Figure 2

Retinal thicknesses and single layer segmentation of the fovea and the parafovea in KS patients and controls. (a) Retinal thickness. Parafovea was further divided into temporal, superior, nasal, and inferior areas. (b) Retinal segmentation (ONL: outer nuclear layer, IS + OS: photoreceptor inner, and outer segments layer, GCL: glia cell layer, IPL: inner plexiform layer, INL: inner nuclear layer, OPL: outer plexiform layer). Levels of significance of differences between controls and KS patients are indicated by *p < 0.05, **p < 0.01 and ***p < 0.001. “ + ” indicates statistically significant sex-related differences between control cohorts.

Segmentation analysis revealed a decreased thickness for the outer nuclear layer in KS patients (99 µm, IQR: 94–113 µm) compared to women (108 µm, IQR: 102–118 µm, p = 0.047, Fig. 2B). In a distance of 1 mm nasally from the fovea, the outer nuclear layer was clearly thinner in KS patients (70 µm, IQR: 65–73 µm) than in female (85 µm, IQR: 77–94 µm, p < 0.0001) and male controls (84 µm, IQR: 77–91 µm p < 0.0001). Correspondingly, segmentation analysis 2.1 mm superior-temporally from the fovea revealed also a thinner outer nuclear layer in KS patients (55 µm, IQR: 48–60 µm) compared to female (67 µm, IQR: 61–71 µm, p < 0.0001) and male controls (67 µm, IQR: 61–69 µm, p < 0.0001).

Aberrant Corneal Parameters in Patients with KS

For analysis of the cornea, KS patients showed lower values for the non-central corneal thickness and volumes as depicted in Fig. 3.

Figure 3

Corneal parameters in KS patients and healthy controls. Corneal thickness (CT, a) and corneal volume (CV, b). Levels of significance of differences between controls and KS patients are indicated by *p < 0.05 and **p < 0.01.

Aberrant Optic Nerve Head in Patients with KS

In the optic nerve head, VD was increased inside disc in KS patients compared to female controls (p = 0.004, Figure S1A). Analysis by HRT revealed a larger disc and rim area in KS patients (1.9 mm2, IQR: 1.7–2.4 mm2 and 1.6 mm2, IQR: 1.4–1.8 mm2) compared to women (1.8 mm2, IQR: 1.5–2.0 mm2, p = 0.030, and 1.4 mm2, IQR: 1.2–1.5 mm2, p = 0.008, Figure S1B+C and Table S2).

Aberrant Ocular Functionality in Patients with KS

Among all studied subjects, there have been no subjects with scotoma or findings obviously “outside normal”. Visual field analysis showed a higher mean deviation (MD) and pattern standard deviation (PSD) in KS patients compared to controls (Table 1).

Table 1 Characteristics of the study groups (VFI: visual field index, MD: mean defect, PSD: pattern standard deviation). Levels of significance of differences between controls and KS patients are indicated by *p < 0.05 and **p < 0.001.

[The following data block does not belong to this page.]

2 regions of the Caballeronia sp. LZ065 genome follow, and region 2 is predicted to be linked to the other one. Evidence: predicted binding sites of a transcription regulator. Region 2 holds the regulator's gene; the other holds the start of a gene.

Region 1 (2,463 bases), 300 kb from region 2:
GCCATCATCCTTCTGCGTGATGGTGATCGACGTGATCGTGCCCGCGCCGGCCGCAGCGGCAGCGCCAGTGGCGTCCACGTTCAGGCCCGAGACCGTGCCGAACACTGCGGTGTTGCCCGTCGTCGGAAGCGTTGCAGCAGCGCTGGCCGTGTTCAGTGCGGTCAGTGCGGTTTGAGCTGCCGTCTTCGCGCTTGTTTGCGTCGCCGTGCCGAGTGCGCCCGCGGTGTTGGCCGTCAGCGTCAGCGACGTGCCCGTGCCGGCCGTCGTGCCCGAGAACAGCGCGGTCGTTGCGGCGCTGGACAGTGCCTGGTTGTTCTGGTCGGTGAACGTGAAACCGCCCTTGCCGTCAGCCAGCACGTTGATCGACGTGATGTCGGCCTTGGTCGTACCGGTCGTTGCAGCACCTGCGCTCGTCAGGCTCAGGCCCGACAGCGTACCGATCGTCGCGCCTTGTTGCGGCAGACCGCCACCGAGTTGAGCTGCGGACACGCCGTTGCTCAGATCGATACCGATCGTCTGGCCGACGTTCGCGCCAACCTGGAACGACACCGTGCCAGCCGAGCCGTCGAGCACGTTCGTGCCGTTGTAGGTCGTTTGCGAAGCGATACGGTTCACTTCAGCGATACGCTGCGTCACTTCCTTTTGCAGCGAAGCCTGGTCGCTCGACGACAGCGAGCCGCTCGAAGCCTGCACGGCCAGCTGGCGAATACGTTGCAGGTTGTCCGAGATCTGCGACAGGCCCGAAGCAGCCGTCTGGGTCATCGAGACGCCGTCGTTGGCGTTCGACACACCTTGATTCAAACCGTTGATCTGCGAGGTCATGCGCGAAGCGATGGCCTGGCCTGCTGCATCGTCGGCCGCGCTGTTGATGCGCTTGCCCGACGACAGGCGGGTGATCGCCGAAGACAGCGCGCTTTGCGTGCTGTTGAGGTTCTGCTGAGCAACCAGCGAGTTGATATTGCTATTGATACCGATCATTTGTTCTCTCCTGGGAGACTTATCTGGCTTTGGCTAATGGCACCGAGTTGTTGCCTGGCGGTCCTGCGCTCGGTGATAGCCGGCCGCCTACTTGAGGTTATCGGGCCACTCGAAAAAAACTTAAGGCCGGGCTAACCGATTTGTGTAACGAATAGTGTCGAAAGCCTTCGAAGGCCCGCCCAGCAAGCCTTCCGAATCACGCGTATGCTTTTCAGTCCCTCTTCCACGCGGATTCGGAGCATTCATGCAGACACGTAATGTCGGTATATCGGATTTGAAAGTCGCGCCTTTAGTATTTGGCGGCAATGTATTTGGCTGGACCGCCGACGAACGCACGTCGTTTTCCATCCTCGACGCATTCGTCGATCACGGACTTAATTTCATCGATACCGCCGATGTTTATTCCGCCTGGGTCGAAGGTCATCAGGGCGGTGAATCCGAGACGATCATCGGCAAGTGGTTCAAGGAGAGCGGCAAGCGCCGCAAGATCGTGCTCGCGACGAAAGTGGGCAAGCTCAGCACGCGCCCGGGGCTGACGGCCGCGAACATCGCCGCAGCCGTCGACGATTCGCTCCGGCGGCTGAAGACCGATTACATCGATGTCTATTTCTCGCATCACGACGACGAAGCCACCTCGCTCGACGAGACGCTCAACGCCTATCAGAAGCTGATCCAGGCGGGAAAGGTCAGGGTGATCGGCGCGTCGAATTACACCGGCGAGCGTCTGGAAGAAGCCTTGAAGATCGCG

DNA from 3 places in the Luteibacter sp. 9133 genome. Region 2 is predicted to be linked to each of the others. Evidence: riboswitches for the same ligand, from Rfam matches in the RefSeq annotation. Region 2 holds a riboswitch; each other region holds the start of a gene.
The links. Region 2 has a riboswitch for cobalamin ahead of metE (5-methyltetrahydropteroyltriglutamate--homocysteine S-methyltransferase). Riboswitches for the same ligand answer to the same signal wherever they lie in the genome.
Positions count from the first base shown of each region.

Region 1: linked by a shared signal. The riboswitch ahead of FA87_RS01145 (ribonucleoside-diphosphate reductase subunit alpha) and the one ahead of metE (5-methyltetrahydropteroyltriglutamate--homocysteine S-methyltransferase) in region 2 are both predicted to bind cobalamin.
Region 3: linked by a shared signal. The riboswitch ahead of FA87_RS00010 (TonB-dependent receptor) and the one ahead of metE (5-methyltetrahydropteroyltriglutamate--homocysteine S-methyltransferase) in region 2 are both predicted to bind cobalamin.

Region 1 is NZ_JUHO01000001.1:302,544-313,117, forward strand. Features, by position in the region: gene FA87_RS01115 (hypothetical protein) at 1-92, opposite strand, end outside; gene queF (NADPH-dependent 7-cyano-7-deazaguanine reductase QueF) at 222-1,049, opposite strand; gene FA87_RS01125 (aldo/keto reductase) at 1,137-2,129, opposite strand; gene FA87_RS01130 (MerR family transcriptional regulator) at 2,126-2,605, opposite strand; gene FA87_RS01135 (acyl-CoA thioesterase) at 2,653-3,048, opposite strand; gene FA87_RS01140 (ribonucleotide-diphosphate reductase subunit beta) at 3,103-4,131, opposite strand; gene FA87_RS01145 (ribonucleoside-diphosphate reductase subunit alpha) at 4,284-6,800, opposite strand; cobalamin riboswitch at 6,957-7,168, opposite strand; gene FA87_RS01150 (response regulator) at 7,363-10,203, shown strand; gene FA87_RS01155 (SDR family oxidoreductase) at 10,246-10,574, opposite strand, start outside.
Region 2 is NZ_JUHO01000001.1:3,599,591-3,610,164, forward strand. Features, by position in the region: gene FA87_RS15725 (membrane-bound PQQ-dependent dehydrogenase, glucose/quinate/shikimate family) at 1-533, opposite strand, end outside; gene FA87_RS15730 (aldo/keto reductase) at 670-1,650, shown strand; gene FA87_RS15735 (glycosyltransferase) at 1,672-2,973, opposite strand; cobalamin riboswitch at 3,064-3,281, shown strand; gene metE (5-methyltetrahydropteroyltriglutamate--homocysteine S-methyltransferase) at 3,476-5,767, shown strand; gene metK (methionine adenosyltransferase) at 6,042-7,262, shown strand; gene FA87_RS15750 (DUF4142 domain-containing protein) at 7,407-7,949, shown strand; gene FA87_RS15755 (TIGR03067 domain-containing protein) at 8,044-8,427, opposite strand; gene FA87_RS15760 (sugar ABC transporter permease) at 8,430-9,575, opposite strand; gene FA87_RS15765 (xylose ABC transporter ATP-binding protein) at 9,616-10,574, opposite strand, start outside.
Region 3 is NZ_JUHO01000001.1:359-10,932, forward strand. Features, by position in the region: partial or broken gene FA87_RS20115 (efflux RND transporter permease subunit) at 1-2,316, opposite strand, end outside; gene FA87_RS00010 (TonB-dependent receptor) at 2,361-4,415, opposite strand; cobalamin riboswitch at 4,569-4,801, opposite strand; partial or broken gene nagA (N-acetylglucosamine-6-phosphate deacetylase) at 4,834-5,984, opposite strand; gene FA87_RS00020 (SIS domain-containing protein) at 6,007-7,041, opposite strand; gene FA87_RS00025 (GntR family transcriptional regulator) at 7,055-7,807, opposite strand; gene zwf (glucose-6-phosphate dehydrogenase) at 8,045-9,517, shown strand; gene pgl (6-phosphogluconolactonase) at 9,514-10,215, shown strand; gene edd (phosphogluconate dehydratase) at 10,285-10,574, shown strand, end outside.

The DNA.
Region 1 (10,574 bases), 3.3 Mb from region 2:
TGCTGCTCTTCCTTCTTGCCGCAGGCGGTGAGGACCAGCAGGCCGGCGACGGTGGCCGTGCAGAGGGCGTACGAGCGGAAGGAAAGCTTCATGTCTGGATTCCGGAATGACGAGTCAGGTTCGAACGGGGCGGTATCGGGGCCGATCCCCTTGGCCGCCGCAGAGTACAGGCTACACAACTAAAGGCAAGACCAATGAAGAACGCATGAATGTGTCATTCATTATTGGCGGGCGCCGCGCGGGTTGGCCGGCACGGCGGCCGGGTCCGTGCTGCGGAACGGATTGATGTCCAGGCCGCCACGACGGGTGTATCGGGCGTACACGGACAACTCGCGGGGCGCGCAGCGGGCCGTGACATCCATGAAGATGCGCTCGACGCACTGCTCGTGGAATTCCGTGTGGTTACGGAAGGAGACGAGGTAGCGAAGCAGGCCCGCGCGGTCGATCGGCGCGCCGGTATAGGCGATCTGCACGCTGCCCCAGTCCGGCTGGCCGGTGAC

We performed ophthalmological examinations in a cohort of KS patients versus healthy men and women. In general, KS patients did not notice any subjective ocular symptoms nor attract attention of ophthalmologists. Therefore, function and morphology of the eyes in KS patients have not been studied systematically so far. In this study, we found a distinct ocular phenotype associated with KS.

KS patients exhibited a smaller FAZ in the OCT angiograms of superficial and deep layers, a decreased retinal thickness, and a thinner outer nuclear layer. The anterior segment in KS patients exposed a decreased peripheral corneal thickness and volume. In perimetry, KS patients required brighter stimuli and showed a higher irregularity of values in perimetry evaluation.

After normalization for the smaller FAZ, there was no difference in relative VD between KS patients and controls in the fovea. In the parafovea, substantial differences in VD were found only between female controls and KS patients in the deep retinal layer. We also found a significant difference in the VD of the parafovea in the deep retina between female and male controls, as indicated by the symbol “+” (Table S1).

Normative VD data have been presented in different studies in the literature. Coscas et al. found a significantly higher VD in females when compared with males in participants older than 60 years, which could be explained by the later vascular aging in females compared to males20. Such differences were not found by another group21.

However, the eye of KS patients exhibits aberrant vascularisation, displayed by a smaller FAZ and thereby a higher absolute vascularisation in the eyes of KS patients. Blood vessels grow further into the foveal centre in KS patients and thereby enlarge the size of the vascular bed. This morphological feature may be an indicator for a dysregulation of angiogenesis during development or an aberrant requirement of the fovea in KS patients in terms of blood support. At the moment, the origin of differences in FAZ sizes is not clear so far, and the mechanism of FAZ formation is also disputed in the literature. Whereas Mintz-Hittner et al.22 published that the fovea in preterm babies was vascularised for a certain period of time, Gariano et al.23 and Provis et al.24,25 showed that the foveal region is avoided at all by growing blood vessels during development in macaques and humans.

We could show an aberrant retinal morphology that manifests in a decreased thickness and segmentation analyses revealed that this thinning was due to a reduced thickness of the outer nuclear layer, which leads to the assumption that a reduced number of photoreceptors is possibly present in the retinae of KS patients, or, less likely, the photoreceptors are more densely packed. Recent publications show anatomical deviations in another part of the central nervous system of KS patients; the brain26. No differences in activity of visual cortex have been described27. In all groups, retinal thickness increased with decreasing size of FAZ in accordance to a previously published record28.